Risk sharing grows in the Medicaid space


While forming risk-based entities among Medicaid providers could be an effective way to better manage the care of low-income populations, the risk of unintended consequences cannot be ignored. A key hedge against these consequences is better use of patient data.

If implemented strategically, alternative care delivery models such as accountable care organizations (ACOs), patient-centered medical homes, and integrated delivery networks can improve patient outcomes while reducing costs. Until now, these models have made the greatest inroads into commercial and Medicare populations, but increasingly, they’re being employed within the Medicaid space.

While forming risk-based entities among Medicaid providers could be an effective way to better manage the care of low-income populations, the risk of unintended consequences cannot be ignored. A key hedge against these consequences is better use of patient data.

Payment and delivery reform in the safety net

One of the most important provisions of the Affordable Care Act has been the expansion of health coverage to low-income families through the Medicaid program. As a result, some 29 states, as well as the District of Columbia, have grown their Medicaid programs. Not surprisingly, alternative delivery models are beginning to penetrate the expanded Medicaid marketplace in the form of PCMHs, Medicaid health homes, and Medicaid ACOs.

BazinskyMany patients seeking medical care from safety net providers have complex medical and social needs, low levels of health literacy, and priorities-like housing and food-that compete with taking care of their health. And because Medicaid populations often have heavy burdens of physical and mental illness, these alternative delivery models could have a dramatic impact on healthcare cost and quality.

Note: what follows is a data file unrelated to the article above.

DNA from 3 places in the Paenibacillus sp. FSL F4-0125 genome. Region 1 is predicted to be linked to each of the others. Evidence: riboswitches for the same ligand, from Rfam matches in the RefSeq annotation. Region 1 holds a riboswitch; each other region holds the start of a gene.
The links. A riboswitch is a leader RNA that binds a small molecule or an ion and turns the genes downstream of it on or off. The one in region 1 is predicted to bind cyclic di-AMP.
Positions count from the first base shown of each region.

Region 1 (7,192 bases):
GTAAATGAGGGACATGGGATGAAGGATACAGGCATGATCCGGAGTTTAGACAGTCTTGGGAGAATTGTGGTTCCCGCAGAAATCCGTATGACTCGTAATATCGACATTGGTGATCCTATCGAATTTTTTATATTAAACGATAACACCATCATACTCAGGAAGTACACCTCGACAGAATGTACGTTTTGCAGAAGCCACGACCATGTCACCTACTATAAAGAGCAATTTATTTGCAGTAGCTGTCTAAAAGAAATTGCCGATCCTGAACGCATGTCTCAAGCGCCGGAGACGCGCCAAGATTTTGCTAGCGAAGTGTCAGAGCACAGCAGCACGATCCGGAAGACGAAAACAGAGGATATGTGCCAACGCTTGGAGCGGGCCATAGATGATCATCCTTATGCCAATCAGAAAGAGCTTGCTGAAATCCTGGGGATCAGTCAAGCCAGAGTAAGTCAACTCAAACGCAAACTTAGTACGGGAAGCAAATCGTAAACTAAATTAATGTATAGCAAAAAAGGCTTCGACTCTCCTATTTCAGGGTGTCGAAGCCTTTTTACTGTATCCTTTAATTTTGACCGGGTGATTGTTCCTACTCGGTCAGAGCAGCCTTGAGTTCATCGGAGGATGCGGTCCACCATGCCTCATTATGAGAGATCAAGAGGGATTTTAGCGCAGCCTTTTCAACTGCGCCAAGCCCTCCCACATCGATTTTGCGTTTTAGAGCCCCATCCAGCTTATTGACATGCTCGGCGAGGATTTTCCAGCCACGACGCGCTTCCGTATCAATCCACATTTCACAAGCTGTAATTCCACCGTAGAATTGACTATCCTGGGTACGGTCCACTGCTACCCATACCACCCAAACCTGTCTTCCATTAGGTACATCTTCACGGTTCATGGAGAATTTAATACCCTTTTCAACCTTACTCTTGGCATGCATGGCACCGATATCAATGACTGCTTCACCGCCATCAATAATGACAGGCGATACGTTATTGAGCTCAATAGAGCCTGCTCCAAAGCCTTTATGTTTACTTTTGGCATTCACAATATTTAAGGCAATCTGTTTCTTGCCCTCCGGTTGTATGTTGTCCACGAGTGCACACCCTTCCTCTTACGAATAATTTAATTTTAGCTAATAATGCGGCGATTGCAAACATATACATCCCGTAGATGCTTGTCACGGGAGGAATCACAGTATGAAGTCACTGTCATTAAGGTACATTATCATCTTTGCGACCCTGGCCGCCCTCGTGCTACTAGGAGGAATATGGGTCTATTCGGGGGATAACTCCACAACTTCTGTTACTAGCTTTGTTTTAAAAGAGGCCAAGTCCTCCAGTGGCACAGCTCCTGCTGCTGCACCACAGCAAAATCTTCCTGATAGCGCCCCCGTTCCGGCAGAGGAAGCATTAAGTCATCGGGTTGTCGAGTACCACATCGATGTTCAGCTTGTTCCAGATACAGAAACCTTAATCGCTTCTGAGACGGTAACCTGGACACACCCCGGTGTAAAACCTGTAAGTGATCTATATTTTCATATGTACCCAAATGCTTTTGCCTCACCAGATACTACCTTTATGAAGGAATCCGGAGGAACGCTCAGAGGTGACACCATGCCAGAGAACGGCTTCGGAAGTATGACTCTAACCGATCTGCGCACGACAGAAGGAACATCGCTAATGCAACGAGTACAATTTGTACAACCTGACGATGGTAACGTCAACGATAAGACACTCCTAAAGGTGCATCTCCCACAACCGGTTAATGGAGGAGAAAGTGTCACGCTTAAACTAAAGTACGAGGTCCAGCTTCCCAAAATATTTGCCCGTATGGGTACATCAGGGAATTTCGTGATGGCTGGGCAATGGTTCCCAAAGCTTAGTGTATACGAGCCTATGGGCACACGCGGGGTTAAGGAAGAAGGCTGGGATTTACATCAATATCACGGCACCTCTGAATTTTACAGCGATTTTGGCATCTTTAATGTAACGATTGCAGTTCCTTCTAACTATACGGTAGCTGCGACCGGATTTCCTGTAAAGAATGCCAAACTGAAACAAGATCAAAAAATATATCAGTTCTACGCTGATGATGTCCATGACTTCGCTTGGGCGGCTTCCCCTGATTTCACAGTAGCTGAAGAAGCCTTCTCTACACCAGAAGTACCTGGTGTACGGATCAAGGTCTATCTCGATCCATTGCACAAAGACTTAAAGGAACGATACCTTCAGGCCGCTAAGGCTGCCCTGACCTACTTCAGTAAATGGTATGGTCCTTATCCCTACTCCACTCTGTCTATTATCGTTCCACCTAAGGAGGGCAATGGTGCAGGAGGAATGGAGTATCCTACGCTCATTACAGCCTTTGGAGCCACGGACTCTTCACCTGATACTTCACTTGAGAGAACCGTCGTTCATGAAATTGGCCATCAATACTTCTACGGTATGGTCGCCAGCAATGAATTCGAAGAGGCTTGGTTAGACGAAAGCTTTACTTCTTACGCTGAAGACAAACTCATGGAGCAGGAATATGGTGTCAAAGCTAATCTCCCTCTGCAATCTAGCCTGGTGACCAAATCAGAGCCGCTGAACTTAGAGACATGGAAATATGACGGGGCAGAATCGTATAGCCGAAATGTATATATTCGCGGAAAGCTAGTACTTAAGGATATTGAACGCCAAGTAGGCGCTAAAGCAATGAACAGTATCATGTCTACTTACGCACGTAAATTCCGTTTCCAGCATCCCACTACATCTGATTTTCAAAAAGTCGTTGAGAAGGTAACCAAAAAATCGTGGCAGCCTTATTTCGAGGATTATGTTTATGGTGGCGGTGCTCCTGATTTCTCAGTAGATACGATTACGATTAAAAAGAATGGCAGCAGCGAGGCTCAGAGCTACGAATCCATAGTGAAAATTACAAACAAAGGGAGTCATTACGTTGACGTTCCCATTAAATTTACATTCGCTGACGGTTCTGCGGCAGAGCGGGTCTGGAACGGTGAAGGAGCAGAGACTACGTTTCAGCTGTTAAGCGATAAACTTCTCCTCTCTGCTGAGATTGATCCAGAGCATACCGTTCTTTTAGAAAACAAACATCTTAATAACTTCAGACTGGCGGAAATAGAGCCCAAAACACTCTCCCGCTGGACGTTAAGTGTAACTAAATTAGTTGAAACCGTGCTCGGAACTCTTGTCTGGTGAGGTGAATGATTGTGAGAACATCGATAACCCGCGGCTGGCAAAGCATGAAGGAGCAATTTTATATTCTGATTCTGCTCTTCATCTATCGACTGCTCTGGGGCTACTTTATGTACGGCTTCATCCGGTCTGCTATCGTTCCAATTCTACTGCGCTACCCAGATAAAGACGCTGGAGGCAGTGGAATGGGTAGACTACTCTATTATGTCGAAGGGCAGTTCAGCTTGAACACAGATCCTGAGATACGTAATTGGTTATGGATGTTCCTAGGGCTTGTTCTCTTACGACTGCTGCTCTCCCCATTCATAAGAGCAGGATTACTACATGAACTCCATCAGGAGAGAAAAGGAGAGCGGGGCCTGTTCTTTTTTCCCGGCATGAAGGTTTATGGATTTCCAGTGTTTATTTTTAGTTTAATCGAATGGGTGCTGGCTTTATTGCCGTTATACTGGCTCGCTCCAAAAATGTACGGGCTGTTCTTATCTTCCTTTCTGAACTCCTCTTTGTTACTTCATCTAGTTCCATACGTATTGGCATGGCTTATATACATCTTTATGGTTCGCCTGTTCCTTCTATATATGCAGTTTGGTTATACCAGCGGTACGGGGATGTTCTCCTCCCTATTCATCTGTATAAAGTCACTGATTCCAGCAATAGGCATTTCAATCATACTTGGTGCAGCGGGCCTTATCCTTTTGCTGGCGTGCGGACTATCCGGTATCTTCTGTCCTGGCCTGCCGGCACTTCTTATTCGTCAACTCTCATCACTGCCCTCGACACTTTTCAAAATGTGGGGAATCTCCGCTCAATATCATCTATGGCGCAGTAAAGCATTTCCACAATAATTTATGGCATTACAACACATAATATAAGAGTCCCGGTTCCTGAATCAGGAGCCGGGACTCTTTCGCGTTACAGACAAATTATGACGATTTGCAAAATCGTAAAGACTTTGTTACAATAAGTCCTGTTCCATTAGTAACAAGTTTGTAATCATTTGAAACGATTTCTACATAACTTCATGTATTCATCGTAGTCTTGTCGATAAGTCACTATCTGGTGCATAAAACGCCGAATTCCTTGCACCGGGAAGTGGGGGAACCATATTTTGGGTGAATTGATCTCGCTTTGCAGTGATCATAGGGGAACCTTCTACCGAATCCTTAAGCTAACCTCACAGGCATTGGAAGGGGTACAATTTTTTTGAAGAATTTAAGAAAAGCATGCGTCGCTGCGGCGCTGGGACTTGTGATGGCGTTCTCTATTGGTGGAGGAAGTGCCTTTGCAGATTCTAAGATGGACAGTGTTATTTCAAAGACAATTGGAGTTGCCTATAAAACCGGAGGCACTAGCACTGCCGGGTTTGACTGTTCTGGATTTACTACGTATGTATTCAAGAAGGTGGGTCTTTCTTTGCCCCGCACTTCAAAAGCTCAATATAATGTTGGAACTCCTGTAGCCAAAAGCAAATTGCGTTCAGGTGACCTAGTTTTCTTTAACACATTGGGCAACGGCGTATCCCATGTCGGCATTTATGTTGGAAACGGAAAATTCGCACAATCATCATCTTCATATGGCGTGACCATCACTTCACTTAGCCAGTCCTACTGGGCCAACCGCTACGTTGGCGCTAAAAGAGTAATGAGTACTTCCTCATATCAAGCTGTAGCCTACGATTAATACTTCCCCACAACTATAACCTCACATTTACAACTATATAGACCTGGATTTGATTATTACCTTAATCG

Already, there are some notable examples of these experiments, including one of the first Medicaid ACOs in the country-the three-year-old Federally Qualified Health Center Urban Health Network (FUHN). FUHN is a coalition of 10 federally-qualified health centers operating at 40 sites across Minneapolis and St. Paul, Minnesota. Its adult patients have chronic disease burdens that are typical for a Medicaid population-with 26% suffering from a depressive condition, 17% with asthma, and 12% with diabetes.

Next: The opportunity for Medicaid ACOs



The opportunity for Medicaid ACOs

Like other models of alternative care delivery, FUHN hopes to recoup savings and improve health through better coordination of services for a population whose healthcare has traditionally been very fragmented. Medicaid ACOs enable providers in different settings to share data to gain a more holistic view of patients. This enables them, for example, to counsel high utilizers of the emergency room on what constitutes a true emergency versus a better way to manage chronic disease. In its first two years of operations, FUHN reduced its costs by $9.4 million.

Medicaid ACOs also have a tremendous opportunity to deliver non-core, health-related services that are often not easily accessed by low-income patients, including transportation to doctor appointments, nutritious food, child care, translation services, and general case management assistance with things like housing and food stamps.

While some of these services are arguably outside the purview of a healthcare provider and issues of reimbursement are best left to policymakers, there is a strong argument to be made that they could drive improved health outcomes while ultimately lowering costs.

Concerns for safety net facilities in payment and delivery reform

Safety net facilities already operate on slim margins, so is the ACO model too risky? While better care coordination should result in some cost savings, will those savings be enough to offset additional care management costs-like infrastructure and personnel-especially if the ACO takes on additional non-healthcare responsibilities? There is also the danger that Medicaid ACOs could become all things to all people, saddled with delivering a much broader range of services to an expanded population. Failing to scale, these experiments could end up undermining the care to medically needy populations.